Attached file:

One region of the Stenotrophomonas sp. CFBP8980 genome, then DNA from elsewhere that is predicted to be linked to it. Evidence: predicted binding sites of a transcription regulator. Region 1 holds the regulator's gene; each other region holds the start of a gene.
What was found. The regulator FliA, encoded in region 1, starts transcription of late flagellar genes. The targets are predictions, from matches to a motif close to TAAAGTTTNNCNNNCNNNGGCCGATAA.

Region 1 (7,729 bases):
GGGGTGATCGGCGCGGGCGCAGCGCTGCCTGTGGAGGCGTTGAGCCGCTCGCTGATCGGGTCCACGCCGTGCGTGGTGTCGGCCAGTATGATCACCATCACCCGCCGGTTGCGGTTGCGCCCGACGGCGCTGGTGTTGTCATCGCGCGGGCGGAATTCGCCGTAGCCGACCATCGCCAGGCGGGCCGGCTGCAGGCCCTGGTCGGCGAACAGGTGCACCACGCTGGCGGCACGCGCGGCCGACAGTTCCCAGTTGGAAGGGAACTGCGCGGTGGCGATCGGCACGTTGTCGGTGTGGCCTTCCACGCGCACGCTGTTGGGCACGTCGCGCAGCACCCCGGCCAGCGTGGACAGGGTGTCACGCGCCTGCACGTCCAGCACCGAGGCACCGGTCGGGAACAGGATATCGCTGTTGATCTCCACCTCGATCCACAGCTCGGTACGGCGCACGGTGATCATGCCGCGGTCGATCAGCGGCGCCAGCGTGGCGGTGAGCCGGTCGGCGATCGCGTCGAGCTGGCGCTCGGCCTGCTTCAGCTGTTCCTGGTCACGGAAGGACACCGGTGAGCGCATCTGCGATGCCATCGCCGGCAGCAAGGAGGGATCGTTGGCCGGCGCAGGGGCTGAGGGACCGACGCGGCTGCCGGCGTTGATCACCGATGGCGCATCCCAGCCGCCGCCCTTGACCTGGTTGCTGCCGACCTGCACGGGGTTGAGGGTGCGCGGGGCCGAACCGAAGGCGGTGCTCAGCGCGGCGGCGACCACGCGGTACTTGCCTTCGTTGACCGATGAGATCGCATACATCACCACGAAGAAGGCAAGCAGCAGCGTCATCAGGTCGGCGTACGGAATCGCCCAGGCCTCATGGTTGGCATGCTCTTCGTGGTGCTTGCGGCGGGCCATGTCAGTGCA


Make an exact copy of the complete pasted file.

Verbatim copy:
One region of the Stenotrophomonas sp. CFBP8980 genome, then DNA from elsewhere that is predicted to be linked to it. Evidence: predicted binding sites of a transcription regulator. Region 1 holds the regulator's gene; each other region holds the start of a gene.
What was found. The regulator FliA, encoded in region 1, starts transcription of late flagellar genes. The targets are predictions, from matches to a motif close to TAAAGTTTNNCNNNCNNNGGCCGATAA.

Region 1 (7,729 bases):
GGGGTGATCGGCGCGGGCGCAGCGCTGCCTGTGGAGGCGTTGAGCCGCTCGCTGATCGGGTCCACGCCGTGCGTGGTGTCGGCCAGTATGATCACCATCACCCGCCGGTTGCGGTTGCGCCCGACGGCGCTGGTGTTGTCATCGCGCGGGCGGAATTCGCCGTAGCCGACCATCGCCAGGCGGGCCGGCTGCAGGCCCTGGTCGGCGAACAGGTGCACCACGCTGGCGGCACGCGCGGCCGACAGTTCCCAGTTGGAAGGGAACTGCGCGGTGGCGATCGGCACGTTGTCGGTGTGGCCTTCCACGCGCACGCTGTTGGGCACGTCGCGCAGCACCCCGGCCAGCGTGGACAGGGTGTCACGCGCCTGCACGTCCAGCACCGAGGCACCGGTCGGGAACAGGATATCGCTGTTGATCTCCACCTCGATCCACAGCTCGGTACGGCGCACGGTGATCATGCCGCGGTCGATCAGCGGCGCCAGCGTGGCGGTGAGCCGGTCGGCGATCGCGTCGAGCTGGCGCTCGGCCTGCTTCAGCTGTTCCTGGTCACGGAAGGACACCGGTGAGCGCATCTGCGATGCCATCGCCGGCAGCAAGGAGGGATCGTTGGCCGGCGCAGGGGCTGAGGGACCGACGCGGCTGCCGGCGTTGATCACCGATGGCGCATCCCAGCCGCCGCCCTTGACCTGGTTGCTGCCGACCTGCACGGGGTTGAGGGTGCGCGGGGCCGAACCGAAGGCGGTGCTCAGCGCGGCGGCGACCACGCGGTACTTGCCTTCGTTGACCGATGAGATCGCATACATCACCACGAAGAAGGCAAGCAGCAGCGTCATCAGGTCGGCGTACGGAATCGCCCAGGCCTCATGGTTGGCATGCTCTTCGTGGTGCTTGCGGCGGGCCATGTCAGTGCA